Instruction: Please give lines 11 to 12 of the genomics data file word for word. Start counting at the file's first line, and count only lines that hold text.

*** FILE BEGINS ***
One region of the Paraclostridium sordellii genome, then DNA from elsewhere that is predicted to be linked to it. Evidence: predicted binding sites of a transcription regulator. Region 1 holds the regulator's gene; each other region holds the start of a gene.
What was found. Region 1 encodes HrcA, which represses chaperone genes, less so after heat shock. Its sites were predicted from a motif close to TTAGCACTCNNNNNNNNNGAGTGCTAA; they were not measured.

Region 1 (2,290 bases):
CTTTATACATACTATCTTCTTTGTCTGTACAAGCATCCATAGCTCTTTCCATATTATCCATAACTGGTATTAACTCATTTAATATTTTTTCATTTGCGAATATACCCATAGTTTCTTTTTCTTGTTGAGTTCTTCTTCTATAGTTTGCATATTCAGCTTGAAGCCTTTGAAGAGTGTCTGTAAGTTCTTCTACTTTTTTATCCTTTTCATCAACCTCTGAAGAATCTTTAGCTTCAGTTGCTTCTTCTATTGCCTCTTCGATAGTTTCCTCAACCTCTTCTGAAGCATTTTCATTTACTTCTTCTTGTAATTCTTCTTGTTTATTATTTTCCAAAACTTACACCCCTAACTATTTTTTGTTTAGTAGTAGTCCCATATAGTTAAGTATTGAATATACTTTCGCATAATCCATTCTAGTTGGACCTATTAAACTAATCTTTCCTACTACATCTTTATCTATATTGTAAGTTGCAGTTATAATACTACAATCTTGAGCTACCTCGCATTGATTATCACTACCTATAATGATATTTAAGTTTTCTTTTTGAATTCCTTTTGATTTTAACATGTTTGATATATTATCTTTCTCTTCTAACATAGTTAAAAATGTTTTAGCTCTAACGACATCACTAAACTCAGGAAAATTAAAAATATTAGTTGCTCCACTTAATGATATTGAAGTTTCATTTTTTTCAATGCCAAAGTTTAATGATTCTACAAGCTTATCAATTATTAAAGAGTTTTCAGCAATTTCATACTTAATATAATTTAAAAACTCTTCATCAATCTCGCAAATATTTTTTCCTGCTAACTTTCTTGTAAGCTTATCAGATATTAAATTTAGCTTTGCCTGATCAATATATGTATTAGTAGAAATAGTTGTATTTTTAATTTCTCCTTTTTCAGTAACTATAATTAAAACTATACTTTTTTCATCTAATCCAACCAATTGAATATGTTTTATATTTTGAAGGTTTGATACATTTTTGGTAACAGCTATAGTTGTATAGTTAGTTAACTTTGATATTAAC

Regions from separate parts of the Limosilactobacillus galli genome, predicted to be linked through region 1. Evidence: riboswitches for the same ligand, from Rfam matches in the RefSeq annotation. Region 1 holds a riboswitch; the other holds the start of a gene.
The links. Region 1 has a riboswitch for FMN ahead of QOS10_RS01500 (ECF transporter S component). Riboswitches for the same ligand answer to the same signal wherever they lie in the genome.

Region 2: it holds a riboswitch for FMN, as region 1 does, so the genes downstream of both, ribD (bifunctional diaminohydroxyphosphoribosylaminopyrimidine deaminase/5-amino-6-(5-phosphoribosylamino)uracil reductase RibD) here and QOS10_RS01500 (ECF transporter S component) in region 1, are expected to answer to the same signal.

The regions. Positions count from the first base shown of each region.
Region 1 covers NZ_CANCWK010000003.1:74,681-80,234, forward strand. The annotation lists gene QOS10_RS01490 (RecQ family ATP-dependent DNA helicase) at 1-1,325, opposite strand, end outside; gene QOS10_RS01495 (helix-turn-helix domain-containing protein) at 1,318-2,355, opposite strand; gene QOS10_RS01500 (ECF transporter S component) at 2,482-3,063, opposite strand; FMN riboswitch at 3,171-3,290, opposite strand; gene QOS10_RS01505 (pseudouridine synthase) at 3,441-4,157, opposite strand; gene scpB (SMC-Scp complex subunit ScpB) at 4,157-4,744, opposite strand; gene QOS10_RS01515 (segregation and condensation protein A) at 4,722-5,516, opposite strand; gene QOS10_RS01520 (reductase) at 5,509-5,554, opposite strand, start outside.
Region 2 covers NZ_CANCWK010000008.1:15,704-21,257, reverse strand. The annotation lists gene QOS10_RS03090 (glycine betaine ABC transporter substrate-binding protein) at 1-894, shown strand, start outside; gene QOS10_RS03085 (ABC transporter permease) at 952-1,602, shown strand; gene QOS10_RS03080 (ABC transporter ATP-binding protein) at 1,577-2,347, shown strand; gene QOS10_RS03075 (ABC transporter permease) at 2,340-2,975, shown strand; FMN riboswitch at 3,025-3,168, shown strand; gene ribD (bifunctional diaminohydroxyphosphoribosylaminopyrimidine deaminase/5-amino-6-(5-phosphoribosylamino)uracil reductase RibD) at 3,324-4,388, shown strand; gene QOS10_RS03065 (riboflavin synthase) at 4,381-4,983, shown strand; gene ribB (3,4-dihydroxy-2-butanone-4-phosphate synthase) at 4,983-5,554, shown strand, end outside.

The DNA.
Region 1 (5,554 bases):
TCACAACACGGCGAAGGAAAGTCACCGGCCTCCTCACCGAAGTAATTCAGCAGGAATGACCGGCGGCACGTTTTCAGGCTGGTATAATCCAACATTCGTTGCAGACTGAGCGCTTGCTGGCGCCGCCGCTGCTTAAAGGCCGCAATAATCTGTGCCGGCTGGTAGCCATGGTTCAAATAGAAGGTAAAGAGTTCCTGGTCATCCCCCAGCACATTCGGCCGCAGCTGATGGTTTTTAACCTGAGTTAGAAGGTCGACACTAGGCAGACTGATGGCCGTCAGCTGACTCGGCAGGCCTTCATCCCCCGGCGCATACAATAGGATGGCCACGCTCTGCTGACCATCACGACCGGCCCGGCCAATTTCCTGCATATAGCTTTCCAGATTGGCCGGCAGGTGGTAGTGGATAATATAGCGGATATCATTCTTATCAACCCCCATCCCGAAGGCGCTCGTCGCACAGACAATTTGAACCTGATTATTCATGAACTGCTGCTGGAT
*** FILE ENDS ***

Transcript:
The DNA.
Region 1 (5,554 bases):